From time to time I will post guest blogs from members of our terrific staff. Kelli Lucas and Vicky Koursaros are both very interested in the use of original antique prints for decorating and so they plan to write an occasional series of blogs on related topics. Here is the first...
Guest blog by Kelli Lucas
In an era of catalog decorating, a generation raised on Ikea furniture is still looking around for interesting, affordable accents to personalize their spaces. While few of us can afford to furnish an entire apartment or house completely in antiques, there are ways to bring notes of historic design into your home that are affordable and accessible (without resorting to faux-antiques from the mall around the corner!).
Incorporating a few well-chosen antiques into your decorating scheme can anchor your space, connecting even the most ordinary pieces with a wider world of design. Far from re-creating a dated aesthetic, antique prints can blend with modern décor, offering a mix of old and new that can be adjusted to suit personal taste. For example, modern splashes of colorful upholstery can be complemented by cool, clean lines of architectural engravings, like Jean-Francois Neufforge’s architectural details from eighteenth century France. Sleek, minimalist neutral furnishings can benefit from black-and-white engravings, as well, or can really sing next to a pop of color from a pochoir print, like Gallois’ costume lithographs.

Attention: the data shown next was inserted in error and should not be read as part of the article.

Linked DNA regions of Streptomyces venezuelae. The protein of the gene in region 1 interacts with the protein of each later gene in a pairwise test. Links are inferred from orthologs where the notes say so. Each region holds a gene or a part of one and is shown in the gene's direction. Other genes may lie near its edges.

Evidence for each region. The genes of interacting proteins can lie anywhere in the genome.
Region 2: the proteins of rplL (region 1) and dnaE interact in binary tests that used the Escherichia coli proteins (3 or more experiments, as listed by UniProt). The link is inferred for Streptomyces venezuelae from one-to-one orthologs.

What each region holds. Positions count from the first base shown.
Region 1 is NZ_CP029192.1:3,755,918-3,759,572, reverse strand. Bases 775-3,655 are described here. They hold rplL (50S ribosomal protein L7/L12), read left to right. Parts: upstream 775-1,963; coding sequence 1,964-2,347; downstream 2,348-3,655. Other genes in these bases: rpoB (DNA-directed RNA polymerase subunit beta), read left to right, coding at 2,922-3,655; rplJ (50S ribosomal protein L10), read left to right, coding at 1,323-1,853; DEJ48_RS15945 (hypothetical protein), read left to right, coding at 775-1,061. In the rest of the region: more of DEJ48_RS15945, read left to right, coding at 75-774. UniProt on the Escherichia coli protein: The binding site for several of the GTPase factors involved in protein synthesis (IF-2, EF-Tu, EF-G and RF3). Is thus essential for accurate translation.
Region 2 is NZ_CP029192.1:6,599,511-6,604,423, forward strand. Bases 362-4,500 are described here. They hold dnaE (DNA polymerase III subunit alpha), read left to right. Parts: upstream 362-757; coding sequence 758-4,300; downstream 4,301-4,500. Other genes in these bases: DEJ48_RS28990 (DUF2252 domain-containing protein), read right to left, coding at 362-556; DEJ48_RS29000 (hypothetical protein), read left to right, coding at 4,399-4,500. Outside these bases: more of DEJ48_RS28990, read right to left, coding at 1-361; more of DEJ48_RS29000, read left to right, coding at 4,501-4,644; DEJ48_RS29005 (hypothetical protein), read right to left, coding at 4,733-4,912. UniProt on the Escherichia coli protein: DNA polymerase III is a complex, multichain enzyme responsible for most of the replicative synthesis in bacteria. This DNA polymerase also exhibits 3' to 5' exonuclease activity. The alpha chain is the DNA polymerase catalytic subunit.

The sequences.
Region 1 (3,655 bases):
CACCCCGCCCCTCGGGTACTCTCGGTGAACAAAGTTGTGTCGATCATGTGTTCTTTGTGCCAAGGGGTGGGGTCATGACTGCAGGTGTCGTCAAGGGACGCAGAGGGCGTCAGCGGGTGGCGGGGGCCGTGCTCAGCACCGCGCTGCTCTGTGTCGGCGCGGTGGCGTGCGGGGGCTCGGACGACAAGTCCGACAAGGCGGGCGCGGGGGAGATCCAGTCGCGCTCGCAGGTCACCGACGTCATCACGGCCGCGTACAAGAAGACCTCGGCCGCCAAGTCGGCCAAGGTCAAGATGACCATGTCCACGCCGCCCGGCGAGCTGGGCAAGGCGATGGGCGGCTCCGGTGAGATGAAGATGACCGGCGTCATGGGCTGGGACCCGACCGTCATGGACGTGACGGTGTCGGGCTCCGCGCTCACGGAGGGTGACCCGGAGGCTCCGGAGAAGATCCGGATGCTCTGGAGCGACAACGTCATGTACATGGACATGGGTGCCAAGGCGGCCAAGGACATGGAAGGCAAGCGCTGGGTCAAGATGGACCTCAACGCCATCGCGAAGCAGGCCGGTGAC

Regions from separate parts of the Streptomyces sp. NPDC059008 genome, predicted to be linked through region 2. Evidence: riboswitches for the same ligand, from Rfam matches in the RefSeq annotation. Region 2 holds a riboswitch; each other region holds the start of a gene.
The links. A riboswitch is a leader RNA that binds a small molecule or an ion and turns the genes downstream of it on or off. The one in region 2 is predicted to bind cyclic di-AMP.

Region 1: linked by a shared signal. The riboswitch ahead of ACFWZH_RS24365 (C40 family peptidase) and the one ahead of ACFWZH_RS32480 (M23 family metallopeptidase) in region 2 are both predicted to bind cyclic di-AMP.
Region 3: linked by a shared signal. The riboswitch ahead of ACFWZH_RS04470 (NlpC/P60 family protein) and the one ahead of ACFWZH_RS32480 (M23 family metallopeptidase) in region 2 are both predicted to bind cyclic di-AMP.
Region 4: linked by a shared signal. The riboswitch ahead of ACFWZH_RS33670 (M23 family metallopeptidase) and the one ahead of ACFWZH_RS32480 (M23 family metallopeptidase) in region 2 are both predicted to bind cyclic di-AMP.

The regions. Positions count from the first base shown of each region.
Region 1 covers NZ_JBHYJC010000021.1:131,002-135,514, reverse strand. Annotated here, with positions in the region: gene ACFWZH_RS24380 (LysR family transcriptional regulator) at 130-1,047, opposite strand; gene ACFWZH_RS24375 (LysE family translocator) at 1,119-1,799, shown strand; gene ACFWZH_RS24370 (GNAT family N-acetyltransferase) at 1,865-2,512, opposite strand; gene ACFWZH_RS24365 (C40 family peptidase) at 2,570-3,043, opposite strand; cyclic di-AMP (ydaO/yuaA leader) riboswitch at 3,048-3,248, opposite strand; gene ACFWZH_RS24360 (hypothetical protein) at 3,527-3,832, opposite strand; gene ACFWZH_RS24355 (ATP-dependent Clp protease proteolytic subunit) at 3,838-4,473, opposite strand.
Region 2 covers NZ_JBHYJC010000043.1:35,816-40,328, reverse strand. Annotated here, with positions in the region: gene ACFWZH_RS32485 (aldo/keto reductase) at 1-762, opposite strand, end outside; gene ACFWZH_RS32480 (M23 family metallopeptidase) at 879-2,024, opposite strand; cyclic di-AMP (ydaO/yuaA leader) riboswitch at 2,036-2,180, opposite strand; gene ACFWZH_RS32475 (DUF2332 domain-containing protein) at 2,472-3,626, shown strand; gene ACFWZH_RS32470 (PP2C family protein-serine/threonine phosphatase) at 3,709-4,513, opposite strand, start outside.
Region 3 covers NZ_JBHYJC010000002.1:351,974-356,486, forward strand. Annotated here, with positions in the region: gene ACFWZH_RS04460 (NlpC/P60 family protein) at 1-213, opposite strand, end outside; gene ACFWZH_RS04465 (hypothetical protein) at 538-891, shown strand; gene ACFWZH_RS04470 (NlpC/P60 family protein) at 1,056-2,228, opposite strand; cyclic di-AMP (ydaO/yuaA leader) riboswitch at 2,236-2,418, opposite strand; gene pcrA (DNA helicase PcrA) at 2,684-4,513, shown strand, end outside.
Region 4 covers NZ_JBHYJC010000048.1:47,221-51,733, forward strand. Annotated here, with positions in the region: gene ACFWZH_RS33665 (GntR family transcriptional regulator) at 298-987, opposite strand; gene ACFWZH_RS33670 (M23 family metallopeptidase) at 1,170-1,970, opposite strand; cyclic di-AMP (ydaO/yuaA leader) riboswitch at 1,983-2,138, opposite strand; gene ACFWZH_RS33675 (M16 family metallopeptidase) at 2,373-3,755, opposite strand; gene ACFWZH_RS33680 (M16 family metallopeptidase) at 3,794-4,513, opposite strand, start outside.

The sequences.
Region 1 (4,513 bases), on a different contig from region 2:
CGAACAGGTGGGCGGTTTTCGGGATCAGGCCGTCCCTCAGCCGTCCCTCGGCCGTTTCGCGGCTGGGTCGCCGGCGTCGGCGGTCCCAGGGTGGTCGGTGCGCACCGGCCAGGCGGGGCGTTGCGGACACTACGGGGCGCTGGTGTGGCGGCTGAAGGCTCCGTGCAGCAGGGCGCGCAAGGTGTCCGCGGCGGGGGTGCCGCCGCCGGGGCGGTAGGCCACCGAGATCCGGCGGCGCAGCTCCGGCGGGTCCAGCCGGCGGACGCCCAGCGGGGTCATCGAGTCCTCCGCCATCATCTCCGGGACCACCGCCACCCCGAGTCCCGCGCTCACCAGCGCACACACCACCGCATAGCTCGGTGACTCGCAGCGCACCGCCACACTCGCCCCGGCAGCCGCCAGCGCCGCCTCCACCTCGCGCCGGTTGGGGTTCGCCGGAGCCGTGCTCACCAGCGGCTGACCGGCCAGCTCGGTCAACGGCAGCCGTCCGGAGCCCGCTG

Modern spaces with vaulted ceilings often offer swathes of open wall space: a large wall map can anchor a room and offer great value for your decorating dollar. Usually mounted on rollers and filled with bold, graphic lines and information, wall maps are eye-catching and – best of all – require no further framing expense. Designed originally for settings like school rooms and offices, wall maps offer an unexpected visual punch to a domestic setting.
We’ll be doing a series of guest posts here on the many unexpected ways to use antique prints in modern, design-savvy interiors. In the meantime, there are some excellent blogs that feature eclectic, creative use of antique prints. For example, it’s not unusual to see antique engravings mingling with mid-century modern furniture in the Sneak Peek section of Grace Bonney’s Design*Sponge. For other thoughts on decorating with antique maps and prints, see Joyce Jamison’s excellent guest article at First Printing. More ideas and links coming soon!